United States Unemployment Rate 1920–2013 | Infoplease.com
Let's look at the poverty too though!
African American - Wikipedia, the free encyclopedia
A MINORITY VIEWDuring the postwar period, many African Americans continued to be economically disadvantaged relative to other Americans. Average black income stood at 54% of that of white workers in 1947, and 55% in 1962. In 1959, median family income for whites was $5,600, compared with $2,900 for nonwhite families. In 1965, 43% of all black families fell into the poverty bracket, earning under $3,000 a year. The Sixties saw improvements in the social and economic conditions of many black Americans.
From 1965 to 1969, black family income rose from 54% to 60% of white family income. In 1968, 23% of black families earned under $3,000 a year, compared with 41% in 1960. In 1965, 19% of black Americans had incomes equal to the national median, a proportion that rose to 27% by 1967. In 1960, the median level of education for blacks had been 10.8 years, and by the late Sixties the figure rose to 12.2 years, half a year behind the median for whites.
Long Depression - Wikipedia, the free encyclopediaIn 1940, when blacks were politically impotent, their poverty rate was 87 percent. By 1960, before blacks achieved much political power, it fell to 47 percent. During that interval, in various skilled trades, the incomes of blacks relative to whites more than doubled.
... You ready for la creme de la creme? I'm citing the Libertarian Heritage think tank:In the US, from 1873–1879, 18,000 businesses went bankrupt, including hundreds of banks, and ten states went bankrupt,[dead link] while unemployment peaked in 1878, long after the panic ended. Different sources peg the peak unemployment rate anywhere from 8.25% to 14%.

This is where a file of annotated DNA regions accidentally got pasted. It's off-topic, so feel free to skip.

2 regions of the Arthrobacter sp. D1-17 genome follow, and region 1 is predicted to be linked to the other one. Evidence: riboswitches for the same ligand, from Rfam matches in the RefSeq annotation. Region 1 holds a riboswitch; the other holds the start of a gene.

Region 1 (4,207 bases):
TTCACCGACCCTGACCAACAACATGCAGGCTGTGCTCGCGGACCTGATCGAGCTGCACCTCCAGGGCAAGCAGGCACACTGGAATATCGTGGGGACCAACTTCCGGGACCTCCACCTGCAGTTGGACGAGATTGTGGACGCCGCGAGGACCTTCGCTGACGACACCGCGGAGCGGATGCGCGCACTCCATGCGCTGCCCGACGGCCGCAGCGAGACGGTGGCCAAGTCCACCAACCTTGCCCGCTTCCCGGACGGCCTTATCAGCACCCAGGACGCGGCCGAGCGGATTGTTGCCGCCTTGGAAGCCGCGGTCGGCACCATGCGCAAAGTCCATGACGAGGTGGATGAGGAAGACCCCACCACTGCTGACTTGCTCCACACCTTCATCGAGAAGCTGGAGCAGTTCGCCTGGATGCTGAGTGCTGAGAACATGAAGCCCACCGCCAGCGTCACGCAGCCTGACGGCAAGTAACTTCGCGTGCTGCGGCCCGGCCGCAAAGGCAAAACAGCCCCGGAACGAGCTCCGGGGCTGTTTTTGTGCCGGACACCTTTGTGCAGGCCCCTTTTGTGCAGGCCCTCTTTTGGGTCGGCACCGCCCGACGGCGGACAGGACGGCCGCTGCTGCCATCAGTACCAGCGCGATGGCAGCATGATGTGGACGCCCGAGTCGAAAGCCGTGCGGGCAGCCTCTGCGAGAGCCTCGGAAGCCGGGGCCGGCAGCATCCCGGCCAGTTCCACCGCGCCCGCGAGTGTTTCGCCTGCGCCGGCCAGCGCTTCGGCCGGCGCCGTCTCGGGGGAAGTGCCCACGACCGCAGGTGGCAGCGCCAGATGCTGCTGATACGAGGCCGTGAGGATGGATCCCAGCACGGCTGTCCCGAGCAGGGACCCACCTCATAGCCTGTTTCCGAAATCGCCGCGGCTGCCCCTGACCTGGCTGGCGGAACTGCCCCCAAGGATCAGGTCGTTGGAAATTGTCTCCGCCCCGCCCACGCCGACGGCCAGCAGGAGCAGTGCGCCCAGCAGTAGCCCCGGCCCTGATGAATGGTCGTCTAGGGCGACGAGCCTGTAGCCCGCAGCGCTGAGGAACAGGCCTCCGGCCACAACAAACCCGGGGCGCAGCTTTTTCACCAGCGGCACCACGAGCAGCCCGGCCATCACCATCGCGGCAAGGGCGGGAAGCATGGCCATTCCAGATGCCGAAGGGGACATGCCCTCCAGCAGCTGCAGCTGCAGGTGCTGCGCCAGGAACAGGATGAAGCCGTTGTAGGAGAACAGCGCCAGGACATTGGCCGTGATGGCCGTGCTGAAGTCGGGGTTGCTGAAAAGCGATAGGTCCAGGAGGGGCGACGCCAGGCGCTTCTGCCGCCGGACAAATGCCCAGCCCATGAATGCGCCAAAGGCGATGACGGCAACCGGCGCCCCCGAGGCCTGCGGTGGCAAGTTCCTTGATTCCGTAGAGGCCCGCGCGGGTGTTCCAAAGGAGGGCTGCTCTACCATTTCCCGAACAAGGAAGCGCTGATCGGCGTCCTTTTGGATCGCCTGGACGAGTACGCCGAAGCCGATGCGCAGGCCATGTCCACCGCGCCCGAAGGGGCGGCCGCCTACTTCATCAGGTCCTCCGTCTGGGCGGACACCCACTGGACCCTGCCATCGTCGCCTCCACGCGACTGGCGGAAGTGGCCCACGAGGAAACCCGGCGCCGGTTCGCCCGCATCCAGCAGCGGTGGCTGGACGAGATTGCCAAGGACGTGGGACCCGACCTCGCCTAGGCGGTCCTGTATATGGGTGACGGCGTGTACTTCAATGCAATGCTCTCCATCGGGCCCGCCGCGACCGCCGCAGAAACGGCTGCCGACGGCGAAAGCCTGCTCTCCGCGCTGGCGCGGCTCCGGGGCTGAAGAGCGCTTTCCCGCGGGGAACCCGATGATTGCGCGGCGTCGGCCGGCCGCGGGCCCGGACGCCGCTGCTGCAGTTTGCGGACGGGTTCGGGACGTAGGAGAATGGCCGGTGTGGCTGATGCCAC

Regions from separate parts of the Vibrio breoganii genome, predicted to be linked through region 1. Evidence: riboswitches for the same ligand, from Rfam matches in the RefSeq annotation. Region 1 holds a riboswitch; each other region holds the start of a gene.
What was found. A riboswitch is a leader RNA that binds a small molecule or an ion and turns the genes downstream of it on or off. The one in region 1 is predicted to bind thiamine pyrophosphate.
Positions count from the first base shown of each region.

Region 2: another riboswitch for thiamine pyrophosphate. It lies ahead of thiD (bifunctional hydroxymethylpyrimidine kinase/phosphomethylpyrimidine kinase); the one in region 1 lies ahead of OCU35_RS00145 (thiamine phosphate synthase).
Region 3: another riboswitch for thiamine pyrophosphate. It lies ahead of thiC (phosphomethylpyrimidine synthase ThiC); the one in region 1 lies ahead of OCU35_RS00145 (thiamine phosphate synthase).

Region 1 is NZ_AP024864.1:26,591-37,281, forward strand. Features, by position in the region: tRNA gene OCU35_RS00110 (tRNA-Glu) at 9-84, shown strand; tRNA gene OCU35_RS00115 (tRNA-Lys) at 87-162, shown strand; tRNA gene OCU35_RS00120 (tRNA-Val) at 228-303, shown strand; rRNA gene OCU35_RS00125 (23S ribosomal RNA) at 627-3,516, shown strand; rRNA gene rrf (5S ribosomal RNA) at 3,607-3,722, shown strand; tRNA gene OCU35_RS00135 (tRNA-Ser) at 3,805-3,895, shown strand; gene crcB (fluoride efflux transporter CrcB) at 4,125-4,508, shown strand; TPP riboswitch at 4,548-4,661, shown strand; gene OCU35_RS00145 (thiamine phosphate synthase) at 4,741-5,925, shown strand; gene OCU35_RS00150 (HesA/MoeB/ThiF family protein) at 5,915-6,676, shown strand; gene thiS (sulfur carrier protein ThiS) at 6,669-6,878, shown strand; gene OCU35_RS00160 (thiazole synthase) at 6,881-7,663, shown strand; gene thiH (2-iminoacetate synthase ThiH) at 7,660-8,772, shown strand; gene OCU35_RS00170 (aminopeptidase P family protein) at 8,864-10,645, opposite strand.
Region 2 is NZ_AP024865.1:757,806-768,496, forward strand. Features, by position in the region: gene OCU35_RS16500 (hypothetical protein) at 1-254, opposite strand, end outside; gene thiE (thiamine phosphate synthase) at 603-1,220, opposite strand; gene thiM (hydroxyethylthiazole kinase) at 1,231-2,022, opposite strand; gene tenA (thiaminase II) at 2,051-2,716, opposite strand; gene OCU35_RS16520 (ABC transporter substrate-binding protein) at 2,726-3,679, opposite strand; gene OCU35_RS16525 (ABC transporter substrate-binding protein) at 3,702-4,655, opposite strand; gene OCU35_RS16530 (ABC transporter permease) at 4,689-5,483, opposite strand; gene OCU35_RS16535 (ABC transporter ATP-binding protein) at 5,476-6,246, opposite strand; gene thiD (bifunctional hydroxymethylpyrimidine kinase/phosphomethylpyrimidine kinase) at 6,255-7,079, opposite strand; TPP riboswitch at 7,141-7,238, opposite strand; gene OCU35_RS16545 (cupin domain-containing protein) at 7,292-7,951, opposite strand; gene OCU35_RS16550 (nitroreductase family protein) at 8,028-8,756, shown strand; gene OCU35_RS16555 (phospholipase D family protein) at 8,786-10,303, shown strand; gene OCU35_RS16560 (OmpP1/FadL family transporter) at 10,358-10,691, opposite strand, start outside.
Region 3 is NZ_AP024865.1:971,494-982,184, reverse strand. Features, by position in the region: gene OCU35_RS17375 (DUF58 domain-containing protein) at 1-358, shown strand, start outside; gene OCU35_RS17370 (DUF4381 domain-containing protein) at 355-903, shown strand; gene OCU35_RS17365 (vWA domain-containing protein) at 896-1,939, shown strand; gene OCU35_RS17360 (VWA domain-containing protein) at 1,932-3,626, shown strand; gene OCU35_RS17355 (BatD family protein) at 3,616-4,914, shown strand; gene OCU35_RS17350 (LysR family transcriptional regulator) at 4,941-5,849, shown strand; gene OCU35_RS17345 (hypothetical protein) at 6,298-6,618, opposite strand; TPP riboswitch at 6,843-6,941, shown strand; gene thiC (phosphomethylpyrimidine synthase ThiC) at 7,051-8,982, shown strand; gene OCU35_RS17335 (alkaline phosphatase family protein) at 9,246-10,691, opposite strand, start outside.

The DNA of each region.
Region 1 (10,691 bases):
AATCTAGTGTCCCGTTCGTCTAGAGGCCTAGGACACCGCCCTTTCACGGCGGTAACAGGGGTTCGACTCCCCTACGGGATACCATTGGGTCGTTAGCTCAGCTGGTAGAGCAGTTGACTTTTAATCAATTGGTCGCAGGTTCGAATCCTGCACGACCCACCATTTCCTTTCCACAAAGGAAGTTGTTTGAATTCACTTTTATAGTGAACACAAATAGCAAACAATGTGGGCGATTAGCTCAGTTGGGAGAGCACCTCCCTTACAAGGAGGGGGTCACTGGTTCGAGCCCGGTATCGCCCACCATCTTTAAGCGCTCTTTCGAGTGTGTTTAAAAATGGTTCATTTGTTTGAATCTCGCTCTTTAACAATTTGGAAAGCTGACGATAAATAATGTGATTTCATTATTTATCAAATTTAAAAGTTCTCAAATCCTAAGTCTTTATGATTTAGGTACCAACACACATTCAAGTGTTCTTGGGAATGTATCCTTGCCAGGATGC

Understanding Poverty in the United States: Poverty USA
Yes, yes we know. No changes whatsoever. We're poorer. It's funny that since Roosevelt started his New Deal, the country has never again seen the levels of poverty we saw before and people still say we're doing worse as a country. Maybe it's just heightened expectations?Crowding is quite rare. Only 2.2 percent of all households and 6.2 percent of poor households are crowded with less than one room per person. By contrast, social reformer Jacob Riis, writing on tenement living conditions around 1890 in New York City, described crowded families living with four or five persons per room and some 20 square feet of living space per person.